Book of Nature, Episode 10: The Large Hadron Collider

article-0-0175F60A00000578-113_634x582Dan Dawson hosts a discussion with Todd Pedlar and Charles Hackney on the subject of the Large Hadron Collider.  They have a lot of fun (maybe too much fun) discussing the science and culture around the largest and most complex machine ever built by human hands.

  • Opening banter about the weather (again, what else?).  Dan finally figures out where Charles lives. Someone should give him a medal. Unfortunately he also didn’t know who Leonard Cohen is, causing an outpouring of incredulity from Charles and Todd.
  • Listener feedback!  Another vote for an episode on statistics. Keep it coming folks!
  • Dan opens with a bunch of gee-whiz facts about the LHC and why it’s a big deal.  For more background, see here.
  • Todd waxes ecstatic about the science behind the LHC.
  • Charles goes into quite some depth about the history of the LHC and the idea of big modern scientific machines as a type of cathedral.
  • Dan talks about staying up all night on July 4th, 2012 to watch the announcement of the discovery of the Higgs Boson.  Todd gives a brief primer on the various particles in the Standard Model and the special nature of the Higgs Boson.  Along the way, he expresses the particle physicist’s disdain with the “God Particle” moniker.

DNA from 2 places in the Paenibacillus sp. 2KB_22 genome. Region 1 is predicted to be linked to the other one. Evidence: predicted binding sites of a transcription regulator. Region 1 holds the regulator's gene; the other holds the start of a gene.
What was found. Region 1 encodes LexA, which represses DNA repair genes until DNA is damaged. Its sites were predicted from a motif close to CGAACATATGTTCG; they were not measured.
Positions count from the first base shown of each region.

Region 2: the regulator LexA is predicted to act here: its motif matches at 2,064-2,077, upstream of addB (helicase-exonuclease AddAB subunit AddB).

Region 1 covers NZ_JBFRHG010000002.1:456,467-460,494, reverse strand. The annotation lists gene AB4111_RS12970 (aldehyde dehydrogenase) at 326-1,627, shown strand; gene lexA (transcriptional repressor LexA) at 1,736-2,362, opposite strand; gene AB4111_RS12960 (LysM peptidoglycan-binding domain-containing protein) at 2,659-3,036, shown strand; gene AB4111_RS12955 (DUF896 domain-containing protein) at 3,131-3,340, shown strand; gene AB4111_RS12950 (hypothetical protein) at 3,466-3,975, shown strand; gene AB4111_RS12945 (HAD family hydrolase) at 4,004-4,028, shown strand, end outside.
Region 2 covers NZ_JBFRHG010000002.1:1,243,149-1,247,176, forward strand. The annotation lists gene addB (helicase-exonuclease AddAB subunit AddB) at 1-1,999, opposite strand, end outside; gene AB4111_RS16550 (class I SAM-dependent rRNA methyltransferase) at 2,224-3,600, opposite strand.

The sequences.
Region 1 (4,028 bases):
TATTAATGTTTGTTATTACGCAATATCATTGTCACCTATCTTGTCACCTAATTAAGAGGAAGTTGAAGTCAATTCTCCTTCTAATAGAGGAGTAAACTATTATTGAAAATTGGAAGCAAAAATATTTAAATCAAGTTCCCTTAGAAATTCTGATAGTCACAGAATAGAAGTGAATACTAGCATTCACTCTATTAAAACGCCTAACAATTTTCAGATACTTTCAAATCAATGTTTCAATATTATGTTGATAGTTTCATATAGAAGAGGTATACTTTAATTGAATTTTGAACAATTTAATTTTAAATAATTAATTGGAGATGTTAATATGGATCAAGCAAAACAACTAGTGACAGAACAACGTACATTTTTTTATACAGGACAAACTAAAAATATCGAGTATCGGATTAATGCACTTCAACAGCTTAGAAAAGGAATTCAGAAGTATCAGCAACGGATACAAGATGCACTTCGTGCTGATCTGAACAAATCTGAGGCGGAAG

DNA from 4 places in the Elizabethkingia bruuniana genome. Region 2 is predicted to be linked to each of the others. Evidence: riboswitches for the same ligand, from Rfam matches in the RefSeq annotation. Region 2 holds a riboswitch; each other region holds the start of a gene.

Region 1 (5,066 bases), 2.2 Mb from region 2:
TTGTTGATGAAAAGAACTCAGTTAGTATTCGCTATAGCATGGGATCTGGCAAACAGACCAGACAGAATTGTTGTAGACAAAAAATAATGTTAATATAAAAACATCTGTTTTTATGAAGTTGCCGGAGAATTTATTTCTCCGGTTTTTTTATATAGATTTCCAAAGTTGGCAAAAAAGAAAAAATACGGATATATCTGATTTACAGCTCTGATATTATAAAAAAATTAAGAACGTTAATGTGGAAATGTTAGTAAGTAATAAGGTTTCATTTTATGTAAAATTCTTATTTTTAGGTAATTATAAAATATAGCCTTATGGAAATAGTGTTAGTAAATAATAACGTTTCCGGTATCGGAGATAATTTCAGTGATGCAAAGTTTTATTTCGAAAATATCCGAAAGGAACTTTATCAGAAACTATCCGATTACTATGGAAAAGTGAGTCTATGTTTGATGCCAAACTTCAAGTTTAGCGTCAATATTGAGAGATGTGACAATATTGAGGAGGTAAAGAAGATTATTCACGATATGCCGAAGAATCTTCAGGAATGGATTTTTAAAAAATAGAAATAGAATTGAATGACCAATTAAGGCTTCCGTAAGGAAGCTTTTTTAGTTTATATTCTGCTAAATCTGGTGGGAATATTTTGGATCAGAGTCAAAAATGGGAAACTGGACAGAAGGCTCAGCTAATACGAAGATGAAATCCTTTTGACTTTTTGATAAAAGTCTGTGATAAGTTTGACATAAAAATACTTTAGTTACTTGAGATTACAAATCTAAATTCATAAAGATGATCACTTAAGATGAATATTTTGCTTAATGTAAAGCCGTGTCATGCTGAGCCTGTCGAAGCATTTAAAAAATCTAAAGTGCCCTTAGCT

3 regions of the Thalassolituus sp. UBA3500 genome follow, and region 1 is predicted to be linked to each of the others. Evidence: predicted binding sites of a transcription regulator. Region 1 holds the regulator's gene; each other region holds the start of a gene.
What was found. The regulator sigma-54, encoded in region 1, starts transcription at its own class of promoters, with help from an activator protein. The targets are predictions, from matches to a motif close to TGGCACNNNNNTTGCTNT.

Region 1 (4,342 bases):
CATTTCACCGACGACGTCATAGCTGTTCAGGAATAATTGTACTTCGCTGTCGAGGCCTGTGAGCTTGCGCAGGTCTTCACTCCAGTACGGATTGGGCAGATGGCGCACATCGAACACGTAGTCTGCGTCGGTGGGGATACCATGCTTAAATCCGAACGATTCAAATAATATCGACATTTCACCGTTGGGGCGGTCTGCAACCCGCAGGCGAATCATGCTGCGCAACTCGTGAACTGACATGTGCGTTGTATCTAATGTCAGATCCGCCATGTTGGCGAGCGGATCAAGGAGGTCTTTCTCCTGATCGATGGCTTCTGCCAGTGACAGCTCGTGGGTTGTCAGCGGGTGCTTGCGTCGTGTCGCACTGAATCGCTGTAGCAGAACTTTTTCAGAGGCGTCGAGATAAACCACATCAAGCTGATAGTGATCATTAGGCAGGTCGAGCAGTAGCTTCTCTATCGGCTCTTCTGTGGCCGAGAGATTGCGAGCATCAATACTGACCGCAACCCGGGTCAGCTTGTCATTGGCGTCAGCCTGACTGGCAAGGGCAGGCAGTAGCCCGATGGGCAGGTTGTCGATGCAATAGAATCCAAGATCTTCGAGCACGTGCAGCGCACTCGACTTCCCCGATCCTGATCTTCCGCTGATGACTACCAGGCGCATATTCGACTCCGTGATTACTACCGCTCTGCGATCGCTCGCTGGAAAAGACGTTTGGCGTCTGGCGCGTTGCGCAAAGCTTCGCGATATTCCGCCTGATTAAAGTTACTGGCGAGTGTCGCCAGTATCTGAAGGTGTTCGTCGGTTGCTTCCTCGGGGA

• Charles talks about the interesting prevalence of religious, even theological language, in the fields of cosmology and particle physics.   Dan and Charles discuss the contrast between the hubris of the builders of the Tower of Babel and the divine spark of creativity that is part of attempting to “reach to the heavens” through fundamental physics research.
  • Dan and Todd talk about what the LHC has in store for us next, now that we’ve found the Higgs Boson.  Is there anything else out there “beyond” the Standard Model?  Supersymmetry?  Extra dimensions?
  • The trio wrap up the discussion by talking about the drive to build bigger and ever more expensive particle accelerators and other machines to explore the frontiers of physics.  The possible “Great Collider” in China which would be several times more powerful than the LHC is discussed.  Charles points out the many surprising practical benefits the seemingly esoteric field of particle physics has brought to society.  Here are some examples.
  • Parting thoughts. Next up: “Why science needs metaphysics”.  Also, we really need to come up with a catchy slogan!

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